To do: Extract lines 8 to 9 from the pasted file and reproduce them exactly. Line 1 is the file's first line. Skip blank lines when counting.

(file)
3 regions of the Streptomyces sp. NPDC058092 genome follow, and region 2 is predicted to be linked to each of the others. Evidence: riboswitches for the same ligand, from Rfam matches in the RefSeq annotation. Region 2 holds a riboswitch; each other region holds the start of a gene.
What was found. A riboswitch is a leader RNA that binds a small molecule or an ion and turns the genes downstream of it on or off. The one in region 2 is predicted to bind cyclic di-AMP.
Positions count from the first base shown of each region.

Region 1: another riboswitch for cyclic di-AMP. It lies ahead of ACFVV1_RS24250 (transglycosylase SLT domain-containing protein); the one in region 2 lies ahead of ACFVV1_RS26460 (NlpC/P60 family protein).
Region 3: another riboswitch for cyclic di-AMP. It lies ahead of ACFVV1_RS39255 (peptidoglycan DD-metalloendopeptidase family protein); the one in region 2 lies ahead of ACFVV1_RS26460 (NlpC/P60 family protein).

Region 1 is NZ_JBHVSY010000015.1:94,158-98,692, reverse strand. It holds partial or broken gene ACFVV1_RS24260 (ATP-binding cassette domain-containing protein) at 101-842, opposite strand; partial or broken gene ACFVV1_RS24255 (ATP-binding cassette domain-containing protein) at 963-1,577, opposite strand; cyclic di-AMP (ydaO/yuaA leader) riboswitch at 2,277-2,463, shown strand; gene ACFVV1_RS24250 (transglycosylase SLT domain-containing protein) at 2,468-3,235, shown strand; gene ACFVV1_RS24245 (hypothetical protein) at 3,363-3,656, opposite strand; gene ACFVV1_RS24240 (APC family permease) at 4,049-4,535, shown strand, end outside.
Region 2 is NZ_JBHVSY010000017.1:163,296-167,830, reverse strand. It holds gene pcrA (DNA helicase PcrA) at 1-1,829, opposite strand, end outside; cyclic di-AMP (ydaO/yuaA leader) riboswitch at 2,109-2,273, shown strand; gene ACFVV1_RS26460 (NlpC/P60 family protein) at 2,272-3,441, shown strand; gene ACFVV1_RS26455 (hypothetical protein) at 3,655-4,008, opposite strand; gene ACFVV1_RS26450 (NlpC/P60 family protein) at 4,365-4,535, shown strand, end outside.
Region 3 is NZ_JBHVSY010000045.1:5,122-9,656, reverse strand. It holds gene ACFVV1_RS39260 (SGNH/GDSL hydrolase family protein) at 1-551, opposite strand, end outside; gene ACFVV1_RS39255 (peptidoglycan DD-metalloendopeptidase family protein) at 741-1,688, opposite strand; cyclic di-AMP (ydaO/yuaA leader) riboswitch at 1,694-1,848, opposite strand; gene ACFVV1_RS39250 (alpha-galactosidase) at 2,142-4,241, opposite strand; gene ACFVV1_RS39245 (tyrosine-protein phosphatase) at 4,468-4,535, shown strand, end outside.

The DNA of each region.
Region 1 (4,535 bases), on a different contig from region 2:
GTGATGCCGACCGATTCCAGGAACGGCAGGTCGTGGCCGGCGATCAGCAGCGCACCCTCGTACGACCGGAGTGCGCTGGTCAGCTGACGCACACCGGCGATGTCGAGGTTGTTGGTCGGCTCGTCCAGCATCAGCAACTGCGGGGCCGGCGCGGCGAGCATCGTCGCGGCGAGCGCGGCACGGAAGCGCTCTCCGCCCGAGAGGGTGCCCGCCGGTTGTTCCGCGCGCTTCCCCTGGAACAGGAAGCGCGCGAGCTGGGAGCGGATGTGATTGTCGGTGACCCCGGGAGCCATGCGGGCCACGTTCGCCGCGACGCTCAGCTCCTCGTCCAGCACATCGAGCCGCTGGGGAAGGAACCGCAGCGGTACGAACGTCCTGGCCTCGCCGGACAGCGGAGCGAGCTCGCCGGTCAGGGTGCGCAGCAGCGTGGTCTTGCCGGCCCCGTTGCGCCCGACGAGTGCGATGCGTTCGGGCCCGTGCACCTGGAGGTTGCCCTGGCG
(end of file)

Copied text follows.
Region 3 is NZ_JBHVSY010000045.1:5,122-9,656, reverse strand. It holds gene ACFVV1_RS39260 (SGNH/GDSL hydrolase family protein) at 1-551, opposite strand, end outside; gene ACFVV1_RS39255 (peptidoglycan DD-metalloendopeptidase family protein) at 741-1,688, opposite strand; cyclic di-AMP (ydaO/yuaA leader) riboswitch at 1,694-1,848, opposite strand; gene ACFVV1_RS39250 (alpha-galactosidase) at 2,142-4,241, opposite strand; gene ACFVV1_RS39245 (tyrosine-protein phosphatase) at 4,468-4,535, shown strand, end outside.

The DNA of each region.